Lost 60 years ago, Los Angeles restores rail service from downtown to ocean

After a six-decade hiatus, passenger rail service will return to the traffic-choked Westside of Los Angeles, California in May of 2016.

The $1.5-billion, 6.6-mile extension of the Expo Line will begin running to Santa Monica on May 20, marking the first time that passenger trains have traveled between downtown Los Angeles and the Pacific Ocean since the demise of Los Angeles County’s extensive streetcar network in the 1950s.

The Metropolitan Transportation Authority sees the Expo Line, which will run through some of the Southland’s most congested areas, as key to its goal to draw Angelenos out of their cars and onto public transportation.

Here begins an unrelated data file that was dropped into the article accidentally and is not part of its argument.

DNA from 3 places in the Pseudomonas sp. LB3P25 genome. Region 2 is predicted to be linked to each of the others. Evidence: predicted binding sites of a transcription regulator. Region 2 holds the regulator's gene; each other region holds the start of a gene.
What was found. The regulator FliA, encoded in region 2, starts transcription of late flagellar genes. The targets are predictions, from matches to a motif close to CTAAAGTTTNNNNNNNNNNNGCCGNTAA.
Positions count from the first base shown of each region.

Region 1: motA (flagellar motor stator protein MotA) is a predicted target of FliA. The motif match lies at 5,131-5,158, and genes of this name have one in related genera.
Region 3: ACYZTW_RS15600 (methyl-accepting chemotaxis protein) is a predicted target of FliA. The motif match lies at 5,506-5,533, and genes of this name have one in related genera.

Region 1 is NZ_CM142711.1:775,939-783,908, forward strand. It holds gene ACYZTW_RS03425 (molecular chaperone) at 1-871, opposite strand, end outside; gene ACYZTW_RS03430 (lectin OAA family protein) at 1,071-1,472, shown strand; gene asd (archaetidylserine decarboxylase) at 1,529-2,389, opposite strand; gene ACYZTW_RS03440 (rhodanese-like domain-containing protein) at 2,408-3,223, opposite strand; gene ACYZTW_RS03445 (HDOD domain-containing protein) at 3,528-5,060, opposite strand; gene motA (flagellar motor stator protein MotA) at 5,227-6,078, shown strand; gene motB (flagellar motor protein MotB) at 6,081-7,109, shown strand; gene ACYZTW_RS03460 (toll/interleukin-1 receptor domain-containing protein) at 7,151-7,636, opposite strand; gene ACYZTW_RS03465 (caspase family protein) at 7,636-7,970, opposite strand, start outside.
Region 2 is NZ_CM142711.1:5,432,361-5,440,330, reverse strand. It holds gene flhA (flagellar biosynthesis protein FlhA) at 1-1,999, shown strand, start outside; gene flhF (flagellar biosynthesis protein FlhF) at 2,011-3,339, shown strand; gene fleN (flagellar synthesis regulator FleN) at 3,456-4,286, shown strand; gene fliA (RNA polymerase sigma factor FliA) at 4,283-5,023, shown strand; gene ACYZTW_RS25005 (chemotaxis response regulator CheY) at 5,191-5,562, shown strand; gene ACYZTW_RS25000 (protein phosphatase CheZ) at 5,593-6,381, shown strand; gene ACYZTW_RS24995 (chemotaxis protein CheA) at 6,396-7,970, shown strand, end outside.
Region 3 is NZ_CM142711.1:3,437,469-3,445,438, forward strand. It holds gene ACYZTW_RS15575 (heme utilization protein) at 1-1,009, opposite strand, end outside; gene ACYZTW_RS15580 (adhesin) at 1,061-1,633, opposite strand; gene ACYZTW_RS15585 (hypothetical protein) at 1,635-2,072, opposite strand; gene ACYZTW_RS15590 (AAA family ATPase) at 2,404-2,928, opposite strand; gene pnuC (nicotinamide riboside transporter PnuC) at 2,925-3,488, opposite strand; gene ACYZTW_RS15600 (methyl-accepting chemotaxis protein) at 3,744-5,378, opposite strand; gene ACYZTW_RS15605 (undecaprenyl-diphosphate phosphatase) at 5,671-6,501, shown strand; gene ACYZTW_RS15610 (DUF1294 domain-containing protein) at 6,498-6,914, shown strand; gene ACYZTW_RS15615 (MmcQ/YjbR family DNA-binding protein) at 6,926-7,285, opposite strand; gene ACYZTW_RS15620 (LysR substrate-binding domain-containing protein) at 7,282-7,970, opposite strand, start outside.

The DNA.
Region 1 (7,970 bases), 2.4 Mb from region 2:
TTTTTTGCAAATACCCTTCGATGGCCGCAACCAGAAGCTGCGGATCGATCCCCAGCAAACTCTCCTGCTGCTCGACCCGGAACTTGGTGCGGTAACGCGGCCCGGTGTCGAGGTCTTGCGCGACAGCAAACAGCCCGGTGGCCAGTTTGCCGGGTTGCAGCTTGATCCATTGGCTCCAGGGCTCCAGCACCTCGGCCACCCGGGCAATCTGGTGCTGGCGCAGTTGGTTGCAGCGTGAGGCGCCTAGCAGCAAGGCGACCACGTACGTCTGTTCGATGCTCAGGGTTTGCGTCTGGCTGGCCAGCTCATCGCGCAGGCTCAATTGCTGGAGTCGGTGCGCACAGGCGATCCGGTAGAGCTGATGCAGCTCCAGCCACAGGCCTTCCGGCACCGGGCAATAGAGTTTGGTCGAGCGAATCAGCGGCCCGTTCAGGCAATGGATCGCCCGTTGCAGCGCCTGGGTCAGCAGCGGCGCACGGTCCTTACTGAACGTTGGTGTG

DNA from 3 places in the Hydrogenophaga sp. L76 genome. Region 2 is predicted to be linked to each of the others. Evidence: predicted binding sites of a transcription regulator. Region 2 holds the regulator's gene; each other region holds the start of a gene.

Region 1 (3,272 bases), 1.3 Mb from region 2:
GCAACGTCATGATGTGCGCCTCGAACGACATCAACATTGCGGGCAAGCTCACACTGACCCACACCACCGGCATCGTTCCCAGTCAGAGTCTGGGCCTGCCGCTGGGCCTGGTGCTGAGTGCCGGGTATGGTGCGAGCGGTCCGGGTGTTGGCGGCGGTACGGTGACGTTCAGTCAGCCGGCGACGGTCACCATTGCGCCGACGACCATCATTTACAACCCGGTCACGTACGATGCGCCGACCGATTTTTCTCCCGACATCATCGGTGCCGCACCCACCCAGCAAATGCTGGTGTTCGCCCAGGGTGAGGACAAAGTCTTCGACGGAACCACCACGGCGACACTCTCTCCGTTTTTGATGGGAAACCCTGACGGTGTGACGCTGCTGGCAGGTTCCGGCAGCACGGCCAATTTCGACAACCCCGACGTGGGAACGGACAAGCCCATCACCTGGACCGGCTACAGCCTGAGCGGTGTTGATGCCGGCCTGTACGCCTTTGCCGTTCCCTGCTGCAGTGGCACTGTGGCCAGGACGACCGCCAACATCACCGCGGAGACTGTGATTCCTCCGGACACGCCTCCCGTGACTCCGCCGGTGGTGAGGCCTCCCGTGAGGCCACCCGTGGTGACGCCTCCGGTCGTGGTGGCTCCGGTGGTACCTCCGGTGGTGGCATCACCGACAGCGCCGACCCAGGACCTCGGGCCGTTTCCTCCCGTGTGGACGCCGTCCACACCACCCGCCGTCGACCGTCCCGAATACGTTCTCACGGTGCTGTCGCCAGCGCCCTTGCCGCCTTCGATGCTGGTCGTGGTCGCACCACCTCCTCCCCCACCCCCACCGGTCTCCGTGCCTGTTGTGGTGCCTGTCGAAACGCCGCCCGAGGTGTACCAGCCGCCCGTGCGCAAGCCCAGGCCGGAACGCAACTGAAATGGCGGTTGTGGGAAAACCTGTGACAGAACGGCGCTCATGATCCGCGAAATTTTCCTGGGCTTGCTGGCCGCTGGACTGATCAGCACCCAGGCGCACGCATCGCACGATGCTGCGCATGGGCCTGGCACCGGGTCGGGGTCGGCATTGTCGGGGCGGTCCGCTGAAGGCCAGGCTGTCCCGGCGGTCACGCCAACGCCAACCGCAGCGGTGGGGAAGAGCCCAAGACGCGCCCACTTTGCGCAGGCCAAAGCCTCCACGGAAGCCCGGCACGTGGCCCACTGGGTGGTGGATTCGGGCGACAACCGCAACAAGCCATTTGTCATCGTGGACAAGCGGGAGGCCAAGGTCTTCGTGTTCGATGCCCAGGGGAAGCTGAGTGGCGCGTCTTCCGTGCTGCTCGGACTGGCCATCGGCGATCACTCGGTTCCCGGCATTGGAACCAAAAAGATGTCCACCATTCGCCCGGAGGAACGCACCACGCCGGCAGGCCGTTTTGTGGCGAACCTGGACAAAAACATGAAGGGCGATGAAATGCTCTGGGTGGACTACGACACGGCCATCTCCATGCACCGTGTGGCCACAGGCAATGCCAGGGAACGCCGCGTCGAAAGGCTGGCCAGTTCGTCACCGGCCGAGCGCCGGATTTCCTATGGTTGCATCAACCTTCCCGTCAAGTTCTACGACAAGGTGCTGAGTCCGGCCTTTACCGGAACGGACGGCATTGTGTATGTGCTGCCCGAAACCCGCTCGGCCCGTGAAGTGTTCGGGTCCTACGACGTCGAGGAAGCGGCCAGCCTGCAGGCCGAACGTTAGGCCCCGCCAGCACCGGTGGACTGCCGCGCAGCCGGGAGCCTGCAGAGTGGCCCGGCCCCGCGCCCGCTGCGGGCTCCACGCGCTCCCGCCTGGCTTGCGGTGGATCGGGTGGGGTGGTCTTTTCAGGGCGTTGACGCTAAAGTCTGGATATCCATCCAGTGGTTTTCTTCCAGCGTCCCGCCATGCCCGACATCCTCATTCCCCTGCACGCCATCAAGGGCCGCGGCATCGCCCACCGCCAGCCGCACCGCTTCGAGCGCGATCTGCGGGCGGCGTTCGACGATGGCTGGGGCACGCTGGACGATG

The light-rail line will connect the Pacific Ocean and the employment centers west of the 405 Freeway to L.A.’s steadily expanding mass transit network.

Mike Bonin, a Metro board member and Los Angeles City Councilman who represents the Westside, said he hopes to encourage developers who want to build near Expo Line stations, such as the Expo/Bundy station, which is in his council district, to include parking exclusively for Metro commuters.

UPDATE (September 13, 2016): New metro line is a huge success. The new Expo Line section opened May 20, 2016 bringing a ridership surge of about 20,000 new rides per weekday and double the number of Sunday riders on the entire line.

The line’s ridership, in the new section’s first two months in service, has already hit 70 percent of the rider projection made for 2030.

See full article & photo credit.

See full update article.

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